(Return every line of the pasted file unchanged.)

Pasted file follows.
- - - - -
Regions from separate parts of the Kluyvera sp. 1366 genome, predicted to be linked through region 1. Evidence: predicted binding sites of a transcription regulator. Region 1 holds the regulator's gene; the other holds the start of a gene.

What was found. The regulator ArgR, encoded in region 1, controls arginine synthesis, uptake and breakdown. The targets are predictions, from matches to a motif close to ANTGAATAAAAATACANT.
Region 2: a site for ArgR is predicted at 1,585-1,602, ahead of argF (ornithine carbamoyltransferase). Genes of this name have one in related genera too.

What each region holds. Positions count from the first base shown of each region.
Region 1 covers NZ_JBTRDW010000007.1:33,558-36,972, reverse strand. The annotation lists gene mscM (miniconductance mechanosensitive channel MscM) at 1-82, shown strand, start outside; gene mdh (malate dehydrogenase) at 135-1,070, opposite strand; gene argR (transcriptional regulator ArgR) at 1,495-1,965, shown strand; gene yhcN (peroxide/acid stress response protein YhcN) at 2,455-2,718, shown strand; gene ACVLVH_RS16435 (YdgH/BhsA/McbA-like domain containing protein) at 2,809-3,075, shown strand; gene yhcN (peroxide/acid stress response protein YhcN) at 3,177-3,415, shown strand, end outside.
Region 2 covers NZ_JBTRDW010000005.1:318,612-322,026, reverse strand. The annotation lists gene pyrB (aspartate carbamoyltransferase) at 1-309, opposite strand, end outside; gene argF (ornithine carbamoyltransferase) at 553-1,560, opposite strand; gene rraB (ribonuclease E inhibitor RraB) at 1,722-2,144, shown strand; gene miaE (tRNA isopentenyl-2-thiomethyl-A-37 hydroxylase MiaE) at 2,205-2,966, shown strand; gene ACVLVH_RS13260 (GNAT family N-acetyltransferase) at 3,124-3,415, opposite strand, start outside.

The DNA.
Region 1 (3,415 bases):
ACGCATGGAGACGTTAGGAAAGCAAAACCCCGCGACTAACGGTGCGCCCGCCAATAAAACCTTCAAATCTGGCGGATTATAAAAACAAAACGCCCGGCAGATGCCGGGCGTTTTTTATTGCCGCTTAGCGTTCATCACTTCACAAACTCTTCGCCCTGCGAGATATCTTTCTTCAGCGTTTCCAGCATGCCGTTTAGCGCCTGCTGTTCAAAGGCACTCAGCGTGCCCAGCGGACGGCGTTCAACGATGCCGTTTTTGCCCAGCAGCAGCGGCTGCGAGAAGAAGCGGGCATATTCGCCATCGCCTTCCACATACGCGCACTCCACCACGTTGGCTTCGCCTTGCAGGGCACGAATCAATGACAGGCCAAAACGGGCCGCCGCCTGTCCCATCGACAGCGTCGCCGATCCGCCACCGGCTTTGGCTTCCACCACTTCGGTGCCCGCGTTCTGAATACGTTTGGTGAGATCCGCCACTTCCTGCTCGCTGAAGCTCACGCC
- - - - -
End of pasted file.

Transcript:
Regions from separate parts of the Kluyvera sp. 1366 genome, predicted to be linked through region 1. Evidence: predicted binding sites of a transcription regulator. Region 1 holds the regulator's gene; the other holds the start of a gene.

What was found. The regulator ArgR, encoded in region 1, controls arginine synthesis, uptake and breakdown. The targets are predictions, from matches to a motif close to ANTGAATAAAAATACANT.
Region 2: a site for ArgR is predicted at 1,585-1,602, ahead of argF (ornithine carbamoyltransferase). Genes of this name have one in related genera too.

What each region holds. Positions count from the first base shown of each region.
Region 1 covers NZ_JBTRDW010000007.1:33,558-36,972, reverse strand. The annotation lists gene mscM (miniconductance mechanosensitive channel MscM) at 1-82, shown strand, start outside; gene mdh (malate dehydrogenase) at 135-1,070, opposite strand; gene argR (transcriptional regulator ArgR) at 1,495-1,965, shown strand; gene yhcN (peroxide/acid stress response protein YhcN) at 2,455-2,718, shown strand; gene ACVLVH_RS16435 (YdgH/BhsA/McbA-like domain containing protein) at 2,809-3,075, shown strand; gene yhcN (peroxide/acid stress response protein YhcN) at 3,177-3,415, shown strand, end outside.
Region 2 covers NZ_JBTRDW010000005.1:318,612-322,026, reverse strand. The annotation lists gene pyrB (aspartate carbamoyltransferase) at 1-309, opposite strand, end outside; gene argF (ornithine carbamoyltransferase) at 553-1,560, opposite strand; gene rraB (ribonuclease E inhibitor RraB) at 1,722-2,144, shown strand; gene miaE (tRNA isopentenyl-2-thiomethyl-A-37 hydroxylase MiaE) at 2,205-2,966, shown strand; gene ACVLVH_RS13260 (GNAT family N-acetyltransferase) at 3,124-3,415, opposite strand, start outside.

The DNA.
Region 1 (3,415 bases):
ACGCATGGAGACGTTAGGAAAGCAAAACCCCGCGACTAACGGTGCGCCCGCCAATAAAACCTTCAAATCTGGCGGATTATAAAAACAAAACGCCCGGCAGATGCCGGGCGTTTTTTATTGCCGCTTAGCGTTCATCACTTCACAAACTCTTCGCCCTGCGAGATATCTTTCTTCAGCGTTTCCAGCATGCCGTTTAGCGCCTGCTGTTCAAAGGCACTCAGCGTGCCCAGCGGACGGCGTTCAACGATGCCGTTTTTGCCCAGCAGCAGCGGCTGCGAGAAGAAGCGGGCATATTCGCCATCGCCTTCCACATACGCGCACTCCACCACGTTGGCTTCGCCTTGCAGGGCACGAATCAATGACAGGCCAAAACGGGCCGCCGCCTGTCCCATCGACAGCGTCGCCGATCCGCCACCGGCTTTGGCTTCCACCACTTCGGTGCCCGCGTTCTGAATACGTTTGGTGAGATCCGCCACTTCCTGCTCGCTGAAGCTCACGCC